False Identification to Law Enforcement
The Pennsylvania Superior Court has just decided the case of Commonwealth v. Kitchen. In Kitchen, the court once again recognized that Pennsylvania’s False Identification to Law Enforcement Statute requires the Commonwealth to prove that the officer specifically informed the defendant that he or she was the subject of an official investigation prior to the defendant providing false identifying information to the officer. The court once again rejected the Commonwealth’s argument, which has been made repeatedly in prior cases, that the Commonwealth may prove a violation of the statute by showing that a defendant should have inferred the existence of an official investigation.
Commonwealth v. Kitchen
In Kitchen, Philadelphia police pulled the defendant over for making a right turn without activating her turn signal. The defendant pulled over, and police approached the vehicle. The officer testified that he asked the defendant for her license, registration, and insurance. The defendant did not have any paperwork for the vehicle, and she told the officer that she had rented the car. She also could not provide any paperwork for the car rental. After failing to provide any paperwork to the officer, the defendant gave the officer a fake name.
After the fake name she gave came back as a person with a suspended driver’s license, the officer decided to impound the vehicle. The officer used Philadelphia’s Live Stop procedure and called the Parking Authority to come tow the car. The officer removed the defendant from the car and conducted an inventory search of it. The officer found 76 packets of crack cocaine during the inventory search as well as a driver’s license with a different name on it from the name that the defendant had provided. The officer found additional packets of cocaine and some money throughout the car.
After finding more drugs and what may have been the defendant's real driver's license, the officer questioned the defendant further about her name. He told her that he believed that the name she had previously provided was actually the name of her girlfriend and that he had discovered that both the name provided and the name on the driver’s license he had found had suspended licenses. By this point, he had removed her from the vehicle and placed her in handcuffs, but she continued to give a fake name. The officer eventually arrested the defendant and charged her with Possession with the Intent to Deliver, False Identification to Law Enforcement, and related charges.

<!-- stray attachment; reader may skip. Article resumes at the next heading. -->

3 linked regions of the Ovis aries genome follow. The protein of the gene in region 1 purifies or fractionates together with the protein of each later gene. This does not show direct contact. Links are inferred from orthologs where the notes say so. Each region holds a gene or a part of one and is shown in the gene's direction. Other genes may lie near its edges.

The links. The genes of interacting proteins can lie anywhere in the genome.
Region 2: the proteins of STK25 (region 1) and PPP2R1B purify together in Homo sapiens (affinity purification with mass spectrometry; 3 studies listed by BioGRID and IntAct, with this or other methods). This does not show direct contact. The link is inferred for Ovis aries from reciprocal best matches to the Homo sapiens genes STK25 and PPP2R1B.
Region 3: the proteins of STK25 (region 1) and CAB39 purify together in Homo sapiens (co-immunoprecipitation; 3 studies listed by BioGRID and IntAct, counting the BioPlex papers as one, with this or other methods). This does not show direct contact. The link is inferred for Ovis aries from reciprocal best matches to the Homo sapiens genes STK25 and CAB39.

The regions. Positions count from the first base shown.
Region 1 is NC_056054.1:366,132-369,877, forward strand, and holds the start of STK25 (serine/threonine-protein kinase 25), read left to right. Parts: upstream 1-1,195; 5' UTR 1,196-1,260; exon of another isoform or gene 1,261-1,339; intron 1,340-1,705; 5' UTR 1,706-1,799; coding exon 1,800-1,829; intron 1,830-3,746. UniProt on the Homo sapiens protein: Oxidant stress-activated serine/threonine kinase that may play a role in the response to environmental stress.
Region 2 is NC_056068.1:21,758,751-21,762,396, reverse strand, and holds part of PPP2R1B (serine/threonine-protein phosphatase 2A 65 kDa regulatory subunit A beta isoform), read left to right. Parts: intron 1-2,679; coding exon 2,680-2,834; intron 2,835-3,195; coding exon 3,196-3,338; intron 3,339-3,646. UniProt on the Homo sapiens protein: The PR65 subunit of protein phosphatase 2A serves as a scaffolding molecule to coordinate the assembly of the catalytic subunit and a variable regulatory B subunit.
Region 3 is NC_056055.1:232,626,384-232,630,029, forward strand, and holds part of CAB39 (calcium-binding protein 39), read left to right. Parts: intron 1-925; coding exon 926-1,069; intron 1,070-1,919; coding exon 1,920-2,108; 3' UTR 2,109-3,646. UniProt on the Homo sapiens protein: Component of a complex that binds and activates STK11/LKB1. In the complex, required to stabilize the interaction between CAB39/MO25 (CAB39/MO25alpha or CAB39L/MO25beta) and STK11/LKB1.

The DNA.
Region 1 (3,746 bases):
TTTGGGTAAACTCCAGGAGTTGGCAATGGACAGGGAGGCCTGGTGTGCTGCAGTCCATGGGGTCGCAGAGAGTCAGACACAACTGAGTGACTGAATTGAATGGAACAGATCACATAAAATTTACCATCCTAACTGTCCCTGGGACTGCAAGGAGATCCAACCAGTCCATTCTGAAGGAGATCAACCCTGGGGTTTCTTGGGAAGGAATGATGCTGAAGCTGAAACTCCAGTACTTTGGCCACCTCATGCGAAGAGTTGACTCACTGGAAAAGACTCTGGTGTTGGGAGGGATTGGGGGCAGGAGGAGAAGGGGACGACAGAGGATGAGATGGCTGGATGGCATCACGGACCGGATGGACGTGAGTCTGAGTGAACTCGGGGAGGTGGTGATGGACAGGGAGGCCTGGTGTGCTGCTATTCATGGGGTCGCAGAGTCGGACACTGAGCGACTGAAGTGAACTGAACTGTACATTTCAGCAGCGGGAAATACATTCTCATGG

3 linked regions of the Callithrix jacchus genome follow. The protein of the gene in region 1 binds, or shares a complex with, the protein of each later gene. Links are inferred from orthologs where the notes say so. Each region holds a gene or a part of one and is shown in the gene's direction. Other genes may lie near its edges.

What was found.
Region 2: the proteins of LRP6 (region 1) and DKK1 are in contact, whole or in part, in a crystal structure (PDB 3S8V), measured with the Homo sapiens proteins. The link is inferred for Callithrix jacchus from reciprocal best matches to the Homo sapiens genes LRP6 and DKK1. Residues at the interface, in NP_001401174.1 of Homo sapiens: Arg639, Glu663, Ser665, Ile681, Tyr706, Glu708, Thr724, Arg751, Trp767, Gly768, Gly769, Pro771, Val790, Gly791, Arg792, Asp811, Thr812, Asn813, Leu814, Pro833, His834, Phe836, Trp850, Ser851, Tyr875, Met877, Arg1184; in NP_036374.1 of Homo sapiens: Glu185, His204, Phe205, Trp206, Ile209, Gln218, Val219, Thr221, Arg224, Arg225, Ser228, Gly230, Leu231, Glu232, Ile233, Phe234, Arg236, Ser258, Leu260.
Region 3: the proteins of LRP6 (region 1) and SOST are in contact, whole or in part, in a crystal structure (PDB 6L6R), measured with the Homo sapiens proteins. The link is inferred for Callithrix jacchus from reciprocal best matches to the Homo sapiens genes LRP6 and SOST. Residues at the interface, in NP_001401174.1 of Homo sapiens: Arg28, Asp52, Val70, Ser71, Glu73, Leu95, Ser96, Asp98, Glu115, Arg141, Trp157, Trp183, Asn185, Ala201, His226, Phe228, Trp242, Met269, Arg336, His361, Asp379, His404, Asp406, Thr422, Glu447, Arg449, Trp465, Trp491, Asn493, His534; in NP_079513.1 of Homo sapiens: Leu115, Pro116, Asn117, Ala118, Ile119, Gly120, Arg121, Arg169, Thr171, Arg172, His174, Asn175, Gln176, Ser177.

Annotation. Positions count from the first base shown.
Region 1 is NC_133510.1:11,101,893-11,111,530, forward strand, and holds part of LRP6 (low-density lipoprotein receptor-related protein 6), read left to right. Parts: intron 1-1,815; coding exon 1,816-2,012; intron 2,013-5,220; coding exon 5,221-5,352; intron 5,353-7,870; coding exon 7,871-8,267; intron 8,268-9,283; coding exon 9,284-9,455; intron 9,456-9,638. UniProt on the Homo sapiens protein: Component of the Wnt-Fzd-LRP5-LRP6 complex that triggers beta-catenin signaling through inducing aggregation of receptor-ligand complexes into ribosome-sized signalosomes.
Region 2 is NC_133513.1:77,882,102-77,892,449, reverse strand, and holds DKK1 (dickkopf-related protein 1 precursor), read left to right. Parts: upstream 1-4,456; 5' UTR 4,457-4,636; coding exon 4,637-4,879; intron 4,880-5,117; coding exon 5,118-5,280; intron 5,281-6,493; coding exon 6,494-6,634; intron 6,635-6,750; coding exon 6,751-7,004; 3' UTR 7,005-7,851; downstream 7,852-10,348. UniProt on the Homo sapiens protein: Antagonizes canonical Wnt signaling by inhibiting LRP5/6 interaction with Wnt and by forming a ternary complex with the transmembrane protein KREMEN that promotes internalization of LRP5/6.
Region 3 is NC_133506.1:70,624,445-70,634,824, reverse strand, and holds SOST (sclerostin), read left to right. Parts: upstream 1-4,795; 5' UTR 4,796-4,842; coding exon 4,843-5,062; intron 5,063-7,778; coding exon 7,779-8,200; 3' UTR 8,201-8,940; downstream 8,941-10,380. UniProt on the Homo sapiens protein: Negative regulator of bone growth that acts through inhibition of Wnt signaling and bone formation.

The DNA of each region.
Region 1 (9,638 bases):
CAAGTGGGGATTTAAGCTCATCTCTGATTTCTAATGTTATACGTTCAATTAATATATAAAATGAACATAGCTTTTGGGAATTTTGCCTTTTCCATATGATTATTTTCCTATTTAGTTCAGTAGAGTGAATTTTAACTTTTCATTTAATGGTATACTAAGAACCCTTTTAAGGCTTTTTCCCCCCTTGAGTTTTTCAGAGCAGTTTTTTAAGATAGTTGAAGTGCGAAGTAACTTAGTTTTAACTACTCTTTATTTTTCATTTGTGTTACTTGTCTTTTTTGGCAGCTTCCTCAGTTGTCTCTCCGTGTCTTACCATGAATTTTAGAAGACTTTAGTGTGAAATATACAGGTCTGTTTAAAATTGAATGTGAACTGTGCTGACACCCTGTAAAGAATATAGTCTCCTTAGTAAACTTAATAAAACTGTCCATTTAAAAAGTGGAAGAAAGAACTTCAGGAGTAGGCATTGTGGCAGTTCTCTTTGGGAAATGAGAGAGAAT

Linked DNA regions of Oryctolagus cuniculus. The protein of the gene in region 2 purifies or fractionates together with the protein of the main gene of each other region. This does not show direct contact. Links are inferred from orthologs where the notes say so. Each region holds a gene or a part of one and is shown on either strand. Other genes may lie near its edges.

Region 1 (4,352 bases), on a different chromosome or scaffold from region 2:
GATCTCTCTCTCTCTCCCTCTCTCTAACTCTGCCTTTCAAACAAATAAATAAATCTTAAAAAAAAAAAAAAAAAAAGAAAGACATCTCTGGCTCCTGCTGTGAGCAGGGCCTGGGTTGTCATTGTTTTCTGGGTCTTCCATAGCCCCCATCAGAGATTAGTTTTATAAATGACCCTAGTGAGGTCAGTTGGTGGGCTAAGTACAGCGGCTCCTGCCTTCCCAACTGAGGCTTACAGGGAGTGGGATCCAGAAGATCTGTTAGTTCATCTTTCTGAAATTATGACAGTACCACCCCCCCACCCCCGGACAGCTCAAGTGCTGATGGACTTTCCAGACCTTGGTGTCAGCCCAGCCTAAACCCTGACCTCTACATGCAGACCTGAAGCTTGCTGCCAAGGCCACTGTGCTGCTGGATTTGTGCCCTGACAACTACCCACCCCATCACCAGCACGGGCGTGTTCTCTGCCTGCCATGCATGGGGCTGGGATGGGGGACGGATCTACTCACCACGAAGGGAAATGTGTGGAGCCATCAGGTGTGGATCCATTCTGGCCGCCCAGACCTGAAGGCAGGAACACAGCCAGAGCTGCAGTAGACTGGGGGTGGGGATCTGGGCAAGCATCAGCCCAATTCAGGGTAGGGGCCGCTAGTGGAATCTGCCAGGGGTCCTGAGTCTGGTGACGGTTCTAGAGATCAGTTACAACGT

Is It a Crime to Give a Police Officer a Fake Name?
The defendant was found guilty of all charges in the trial court after the trial court ruled that she should have inferred from the circumstances that she was under official investigation for a violation of law. The defendant appealed, and the Superior Court reversed the conviction for False ID to Law Enforcement. Pennsylvania’s False ID statute simply does not make it a crime to merely provide police with a fake name. Instead, the statute provides:
A person commits an offense if he furnishes law enforcement authorities with false information about his identity after being informed by a law enforcement officer who is in uniform or who has identified himself as a law enforcement officer that the person is the subject of an official investigation of a violation of law.
Thus, the statute requires that a defendant first be informed that the person is the subject of an official investigation of a violation of law. Trial courts and prosecutors have frequently tried to argue that defendants should be expected to infer that they are under official investigation for a violation of law from the circumstances, meaning that if a defendant is placed in handcuffs and interrogated by police officers, the defendant should realize that they are under investigation and therefore be able to violate the statute. The courts have rejected this theory repeatedly. Instead, as the court again recognized in Kitchen, the statute requires the police to actually speak to the defendant and explicitly tell them that they are under official investigation for a violation of law. If the officer does not testify to having made that statement to the defendant, then a defendant cannot be properly convicted of False ID to Law Enforcement for providing a fake name or other incorrect identifying information. The Pennsylvania Supreme Court had already reached this conclusion in the case of In re D.S., and here, the Superior Court found that the rule still applies. Accordingly, the Court reversed the defendant’s conviction for false identification to law enforcement.
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